When you don’t know, ask!

By: David Hymel, Fall 2018 HeLP Legal Services Clinic Intern

Know your limits. Law students, like everyone else, have many limits. One limit is time, another is patience, and another—which we often do not care to admit—is knowledge. When we run into knowledge limitations, our instincts tell us to make something up that sounds a lot like knowledge, but is in fact smoke in the wind. In the HeLP Clinic, law students handle cases involving complex medical conditions, symptoms, and terminology. Personally, when I run into a medical term I do not understand, I usually convince myself that I can put on a cape and become a medical expert. I hop on google, read WebMD, and conclude that “Ah yes, that is a classic Hematological Malignancy.” Smoke in the wind. Meanwhile, there are walking, talking encyclopedias of medical knowledge in the room next door from the Morehouse School of Medicine. Here’s what I‘ve learned: when you don’t know, ask. It works!

I’ll give you an example. The HeLP Clinic takes in a lot of cases involving Supplemental Security Income (SSI). To qualify for SSI, the Social Security Administration (SSA) states that the applicant must be disabled. In order to be disabled, a person must have a legitimate physical or mental disability that causes serious limitations in his or her life.

In many of the HeLP Clinic’s SSI cases, we represent children with Sickle Cell Disease. Sickle Cell Disease is a blood disorder characterized by episodes of extreme pain. Due to its severity, children with the disease commonly qualify as having a “disability” for SSI purposes. However, just because a child has a diagnosis of Sickle Cell Disease does not mean that the child will automatically satisfy the legal criteria for disability. The Sickle Cell Disease must also cause serious limitations in the child’s life. In a situation where a child has been to the hospital 5 or 6 times in one year because of a disability, for example, SSA may consider that an open-and-shut case because it’s clear that the child experiences serious limitations. But sometimes the line looks fuzzy. Some Sickle Cell patients do not need to go the hospital often, and experience limitations in other ways.

To prove serious limitations in situations where a child does not frequently visit the hospital, evidence must be presented that the child struggles to function compared to other kids at the same age. “Functioning” includes learning, completing tasks, and taking care of one’s self. The catch is that the limitations in the child’s ability to function must be caused by the Sickle Cell Disease, which can involve medical research that I, a law student, know nothing about.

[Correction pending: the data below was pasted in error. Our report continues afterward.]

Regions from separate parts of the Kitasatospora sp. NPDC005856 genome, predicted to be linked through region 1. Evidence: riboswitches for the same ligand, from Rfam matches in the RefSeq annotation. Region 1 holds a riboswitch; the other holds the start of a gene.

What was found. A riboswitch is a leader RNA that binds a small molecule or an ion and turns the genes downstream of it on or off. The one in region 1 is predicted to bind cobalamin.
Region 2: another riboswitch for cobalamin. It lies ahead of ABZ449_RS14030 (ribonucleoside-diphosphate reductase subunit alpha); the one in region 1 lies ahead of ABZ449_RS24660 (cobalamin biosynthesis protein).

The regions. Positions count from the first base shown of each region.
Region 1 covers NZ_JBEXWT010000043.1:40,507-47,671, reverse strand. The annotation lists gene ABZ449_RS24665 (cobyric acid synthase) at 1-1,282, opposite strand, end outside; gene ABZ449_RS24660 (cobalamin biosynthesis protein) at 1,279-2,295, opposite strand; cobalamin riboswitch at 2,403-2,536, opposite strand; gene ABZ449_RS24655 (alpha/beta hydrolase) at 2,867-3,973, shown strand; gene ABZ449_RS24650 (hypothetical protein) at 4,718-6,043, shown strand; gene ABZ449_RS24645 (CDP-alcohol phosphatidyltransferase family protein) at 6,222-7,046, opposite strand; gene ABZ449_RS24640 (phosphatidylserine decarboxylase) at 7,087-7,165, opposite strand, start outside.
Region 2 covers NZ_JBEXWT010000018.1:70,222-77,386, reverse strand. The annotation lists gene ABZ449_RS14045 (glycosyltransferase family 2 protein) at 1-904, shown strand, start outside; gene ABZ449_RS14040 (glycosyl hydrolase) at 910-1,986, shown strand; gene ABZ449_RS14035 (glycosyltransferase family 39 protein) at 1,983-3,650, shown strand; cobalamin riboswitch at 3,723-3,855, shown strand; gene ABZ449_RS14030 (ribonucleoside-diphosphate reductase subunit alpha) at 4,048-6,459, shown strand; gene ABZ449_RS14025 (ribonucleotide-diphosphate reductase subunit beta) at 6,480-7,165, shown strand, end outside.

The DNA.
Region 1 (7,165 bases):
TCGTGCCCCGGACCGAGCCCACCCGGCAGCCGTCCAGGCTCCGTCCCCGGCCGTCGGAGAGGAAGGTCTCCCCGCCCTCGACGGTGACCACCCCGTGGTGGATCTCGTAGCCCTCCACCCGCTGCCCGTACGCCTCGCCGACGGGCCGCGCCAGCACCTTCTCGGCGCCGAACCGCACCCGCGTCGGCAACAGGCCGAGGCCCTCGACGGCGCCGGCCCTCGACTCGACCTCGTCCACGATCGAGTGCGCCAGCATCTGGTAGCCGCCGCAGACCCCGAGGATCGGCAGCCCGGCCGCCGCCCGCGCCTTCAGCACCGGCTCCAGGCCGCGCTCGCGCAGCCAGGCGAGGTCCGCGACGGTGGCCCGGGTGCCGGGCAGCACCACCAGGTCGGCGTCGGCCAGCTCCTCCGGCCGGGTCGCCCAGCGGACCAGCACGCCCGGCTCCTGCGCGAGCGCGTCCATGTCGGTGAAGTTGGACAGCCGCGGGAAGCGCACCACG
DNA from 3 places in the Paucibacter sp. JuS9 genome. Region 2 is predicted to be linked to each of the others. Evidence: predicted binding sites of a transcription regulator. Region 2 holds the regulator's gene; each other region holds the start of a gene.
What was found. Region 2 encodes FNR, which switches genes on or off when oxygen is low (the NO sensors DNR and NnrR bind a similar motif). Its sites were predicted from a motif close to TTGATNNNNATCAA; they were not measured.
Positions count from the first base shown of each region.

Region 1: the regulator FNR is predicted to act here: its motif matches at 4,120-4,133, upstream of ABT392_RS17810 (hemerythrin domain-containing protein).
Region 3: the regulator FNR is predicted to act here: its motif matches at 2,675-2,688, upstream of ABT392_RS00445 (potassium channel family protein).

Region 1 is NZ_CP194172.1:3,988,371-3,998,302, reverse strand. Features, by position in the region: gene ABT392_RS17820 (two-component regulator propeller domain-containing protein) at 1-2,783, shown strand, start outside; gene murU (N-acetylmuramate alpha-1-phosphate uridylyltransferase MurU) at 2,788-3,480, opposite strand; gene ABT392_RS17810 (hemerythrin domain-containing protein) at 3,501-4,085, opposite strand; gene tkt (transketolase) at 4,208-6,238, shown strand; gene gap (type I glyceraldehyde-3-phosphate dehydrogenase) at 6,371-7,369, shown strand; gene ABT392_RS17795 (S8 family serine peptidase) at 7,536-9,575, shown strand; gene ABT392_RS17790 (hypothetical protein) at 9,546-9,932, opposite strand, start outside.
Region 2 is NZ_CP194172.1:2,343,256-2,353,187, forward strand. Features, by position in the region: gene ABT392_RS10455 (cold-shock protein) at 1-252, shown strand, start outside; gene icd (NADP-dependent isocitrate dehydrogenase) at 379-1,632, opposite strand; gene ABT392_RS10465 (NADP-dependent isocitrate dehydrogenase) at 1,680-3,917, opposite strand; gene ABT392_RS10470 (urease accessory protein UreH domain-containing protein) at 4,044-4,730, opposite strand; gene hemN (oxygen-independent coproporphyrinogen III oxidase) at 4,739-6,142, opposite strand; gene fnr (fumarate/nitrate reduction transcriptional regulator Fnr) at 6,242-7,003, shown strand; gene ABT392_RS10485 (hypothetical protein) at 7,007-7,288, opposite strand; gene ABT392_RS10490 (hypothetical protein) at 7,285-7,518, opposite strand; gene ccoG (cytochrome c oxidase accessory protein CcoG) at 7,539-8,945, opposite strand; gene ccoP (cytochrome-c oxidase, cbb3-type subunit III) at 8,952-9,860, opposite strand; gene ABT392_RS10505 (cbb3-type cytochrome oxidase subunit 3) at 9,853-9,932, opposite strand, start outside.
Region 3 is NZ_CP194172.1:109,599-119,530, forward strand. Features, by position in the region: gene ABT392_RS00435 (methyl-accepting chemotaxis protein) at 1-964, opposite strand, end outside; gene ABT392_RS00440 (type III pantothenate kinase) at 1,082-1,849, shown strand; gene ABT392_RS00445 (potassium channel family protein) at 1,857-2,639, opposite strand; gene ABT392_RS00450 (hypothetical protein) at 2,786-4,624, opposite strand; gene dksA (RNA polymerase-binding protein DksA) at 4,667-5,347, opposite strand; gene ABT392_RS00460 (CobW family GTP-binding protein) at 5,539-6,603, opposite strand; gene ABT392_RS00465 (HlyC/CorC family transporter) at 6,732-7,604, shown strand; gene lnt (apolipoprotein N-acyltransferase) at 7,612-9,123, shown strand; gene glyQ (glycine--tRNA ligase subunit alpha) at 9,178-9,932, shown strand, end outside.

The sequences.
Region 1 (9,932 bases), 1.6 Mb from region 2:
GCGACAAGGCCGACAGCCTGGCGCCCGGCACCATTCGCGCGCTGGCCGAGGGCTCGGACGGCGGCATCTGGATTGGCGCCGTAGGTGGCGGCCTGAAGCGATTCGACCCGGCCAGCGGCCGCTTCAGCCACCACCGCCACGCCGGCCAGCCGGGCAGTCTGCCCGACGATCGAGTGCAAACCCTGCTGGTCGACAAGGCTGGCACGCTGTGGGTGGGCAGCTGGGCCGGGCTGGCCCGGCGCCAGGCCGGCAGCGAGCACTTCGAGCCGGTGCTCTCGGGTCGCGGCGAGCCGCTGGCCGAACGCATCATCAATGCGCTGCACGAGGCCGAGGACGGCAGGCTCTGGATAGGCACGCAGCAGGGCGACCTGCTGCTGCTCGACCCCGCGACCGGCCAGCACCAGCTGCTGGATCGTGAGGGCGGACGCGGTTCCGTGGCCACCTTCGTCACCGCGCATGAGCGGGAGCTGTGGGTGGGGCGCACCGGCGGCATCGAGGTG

Showing that a child’s limitations are caused by Sickle Cell Disease can get especially tricky because Sickle Cell Disease is not fully understood. Sickle Cell Disease is characterized by episodes of extreme pain, but the triggers for that pain are not always clear. In some cases, our clients explain to us that they believe cold temperatures and cold water are the causes of their child’s severe pain. If this were true, then the child would be experiencing serious limitations because he or she could not swim with friends, play outside in the colder months, or remain inside if the A/C was set too low. In other Sickle Cell cases, a child may struggle with nocturnal enuresis, or bedwetting, which certainly would limit the child’s functioning. In researching this topic, I needed to prove that Sickle Cell Disease caused sensitivity to cold and nocturnal enuresis from a medical standpoint. I performed a quick google search using the terms “cold and sickle cell disease,” and could not find medical authority other than WebMD that could establish the causal connection. I did find a few articles that seemed legitimate, but I could not understand most of the words on the page. I tried to fudge a medical explanation based on my questionable resources, but eventually gave up.

Finally, admitting that I knew nothing, I turned to the nearest walking, talking encyclopedias of medical knowledge: the medical students from Morehouse School of Medicine. Within a matter of minutes, they found peer-reviewed research articles establishing the two causal connections, explained the confusing medical jargon to me in plain English, and helped me formulate an answer. As a result, two members of the medical profession, using their medical expertise, firmly established a legal connection that I could not establish on my own. When you don’t know, ask!

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